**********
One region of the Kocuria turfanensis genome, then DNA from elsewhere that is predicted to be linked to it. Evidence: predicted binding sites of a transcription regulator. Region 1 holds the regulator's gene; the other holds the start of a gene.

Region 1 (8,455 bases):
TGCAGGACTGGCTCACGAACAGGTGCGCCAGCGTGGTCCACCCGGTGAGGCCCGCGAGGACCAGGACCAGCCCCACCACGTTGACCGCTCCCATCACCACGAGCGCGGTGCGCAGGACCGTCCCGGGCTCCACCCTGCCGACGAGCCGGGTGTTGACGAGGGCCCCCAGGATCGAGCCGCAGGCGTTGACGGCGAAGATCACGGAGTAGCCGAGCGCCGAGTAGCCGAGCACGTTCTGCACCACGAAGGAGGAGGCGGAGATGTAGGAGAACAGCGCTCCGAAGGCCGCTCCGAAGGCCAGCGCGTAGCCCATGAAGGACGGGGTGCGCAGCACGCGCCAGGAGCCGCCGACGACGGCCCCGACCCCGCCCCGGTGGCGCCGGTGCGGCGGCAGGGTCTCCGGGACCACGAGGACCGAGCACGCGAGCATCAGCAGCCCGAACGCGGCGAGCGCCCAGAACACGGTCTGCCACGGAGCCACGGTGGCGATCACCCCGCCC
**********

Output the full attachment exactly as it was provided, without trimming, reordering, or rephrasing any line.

One region of the Kocuria turfanensis genome, then DNA from elsewhere that is predicted to be linked to it. Evidence: predicted binding sites of a transcription regulator. Region 1 holds the regulator's gene; the other holds the start of a gene.

Region 1 (8,455 bases):
TGCAGGACTGGCTCACGAACAGGTGCGCCAGCGTGGTCCACCCGGTGAGGCCCGCGAGGACCAGGACCAGCCCCACCACGTTGACCGCTCCCATCACCACGAGCGCGGTGCGCAGGACCGTCCCGGGCTCCACCCTGCCGACGAGCCGGGTGTTGACGAGGGCCCCCAGGATCGAGCCGCAGGCGTTGACGGCGAAGATCACGGAGTAGCCGAGCGCCGAGTAGCCGAGCACGTTCTGCACCACGAAGGAGGAGGCGGAGATGTAGGAGAACAGCGCTCCGAAGGCCGCTCCGAAGGCCAGCGCGTAGCCCATGAAGGACGGGGTGCGCAGCACGCGCCAGGAGCCGCCGACGACGGCCCCGACCCCGCCCCGGTGGCGCCGGTGCGGCGGCAGGGTCTCCGGGACCACGAGGACCGAGCACGCGAGCATCAGCAGCCCGAACGCGGCGAGCGCCCAGAACACGGTCTGCCACGGAGCCACGGTGGCGATCACCCCGCCC